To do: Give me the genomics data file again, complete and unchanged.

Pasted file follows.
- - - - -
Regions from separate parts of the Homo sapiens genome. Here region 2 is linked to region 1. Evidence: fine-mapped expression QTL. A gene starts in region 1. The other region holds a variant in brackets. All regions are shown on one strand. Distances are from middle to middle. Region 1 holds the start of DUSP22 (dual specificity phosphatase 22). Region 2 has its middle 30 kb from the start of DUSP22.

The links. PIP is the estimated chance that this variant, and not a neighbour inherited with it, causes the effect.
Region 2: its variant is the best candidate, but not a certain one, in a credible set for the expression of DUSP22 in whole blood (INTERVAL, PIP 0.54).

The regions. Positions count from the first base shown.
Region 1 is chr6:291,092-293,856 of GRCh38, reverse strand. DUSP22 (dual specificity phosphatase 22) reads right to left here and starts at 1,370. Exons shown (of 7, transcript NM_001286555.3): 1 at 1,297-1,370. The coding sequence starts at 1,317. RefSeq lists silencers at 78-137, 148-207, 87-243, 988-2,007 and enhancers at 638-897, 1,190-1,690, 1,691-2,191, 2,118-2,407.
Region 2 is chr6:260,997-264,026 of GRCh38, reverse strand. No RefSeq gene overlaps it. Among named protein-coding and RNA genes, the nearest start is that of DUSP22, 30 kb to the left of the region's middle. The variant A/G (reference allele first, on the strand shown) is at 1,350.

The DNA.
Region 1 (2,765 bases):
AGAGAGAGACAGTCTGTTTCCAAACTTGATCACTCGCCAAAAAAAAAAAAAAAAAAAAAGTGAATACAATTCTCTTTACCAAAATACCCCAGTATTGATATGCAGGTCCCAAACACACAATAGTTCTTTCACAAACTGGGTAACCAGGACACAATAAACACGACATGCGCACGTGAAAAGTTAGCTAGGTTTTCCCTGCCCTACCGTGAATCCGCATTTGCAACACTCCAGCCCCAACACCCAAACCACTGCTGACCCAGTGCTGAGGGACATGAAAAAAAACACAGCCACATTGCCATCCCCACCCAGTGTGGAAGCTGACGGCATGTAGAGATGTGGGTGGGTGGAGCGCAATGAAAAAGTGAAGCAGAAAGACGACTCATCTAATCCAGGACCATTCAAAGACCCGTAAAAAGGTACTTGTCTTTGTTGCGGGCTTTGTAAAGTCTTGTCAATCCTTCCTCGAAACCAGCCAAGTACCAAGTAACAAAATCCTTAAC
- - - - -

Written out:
Regions from separate parts of the Homo sapiens genome. Here region 2 is linked to region 1. Evidence: fine-mapped expression QTL. A gene starts in region 1. The other region holds a variant in brackets. All regions are shown on one strand. Distances are from middle to middle. Region 1 holds the start of DUSP22 (dual specificity phosphatase 22). Region 2 has its middle 30 kb from the start of DUSP22.

The links. PIP is the estimated chance that this variant, and not a neighbour inherited with it, causes the effect.
Region 2: its variant is the best candidate, but not a certain one, in a credible set for the expression of DUSP22 in whole blood (INTERVAL, PIP 0.54).

The regions. Positions count from the first base shown.
Region 1 is chr6:291,092-293,856 of GRCh38, reverse strand. DUSP22 (dual specificity phosphatase 22) reads right to left here and starts at 1,370. Exons shown (of 7, transcript NM_001286555.3): 1 at 1,297-1,370. The coding sequence starts at 1,317. RefSeq lists silencers at 78-137, 148-207, 87-243, 988-2,007 and enhancers at 638-897, 1,190-1,690, 1,691-2,191, 2,118-2,407.
Region 2 is chr6:260,997-264,026 of GRCh38, reverse strand. No RefSeq gene overlaps it. Among named protein-coding and RNA genes, the nearest start is that of DUSP22, 30 kb to the left of the region's middle. The variant A/G (reference allele first, on the strand shown) is at 1,350.

The DNA.
Region 1 (2,765 bases):
AGAGAGAGACAGTCTGTTTCCAAACTTGATCACTCGCCAAAAAAAAAAAAAAAAAAAAAGTGAATACAATTCTCTTTACCAAAATACCCCAGTATTGATATGCAGGTCCCAAACACACAATAGTTCTTTCACAAACTGGGTAACCAGGACACAATAAACACGACATGCGCACGTGAAAAGTTAGCTAGGTTTTCCCTGCCCTACCGTGAATCCGCATTTGCAACACTCCAGCCCCAACACCCAAACCACTGCTGACCCAGTGCTGAGGGACATGAAAAAAAACACAGCCACATTGCCATCCCCACCCAGTGTGGAAGCTGACGGCATGTAGAGATGTGGGTGGGTGGAGCGCAATGAAAAAGTGAAGCAGAAAGACGACTCATCTAATCCAGGACCATTCAAAGACCCGTAAAAAGGTACTTGTCTTTGTTGCGGGCTTTGTAAAGTCTTGTCAATCCTTCCTCGAAACCAGCCAAGTACCAAGTAACAAAATCCTTAAC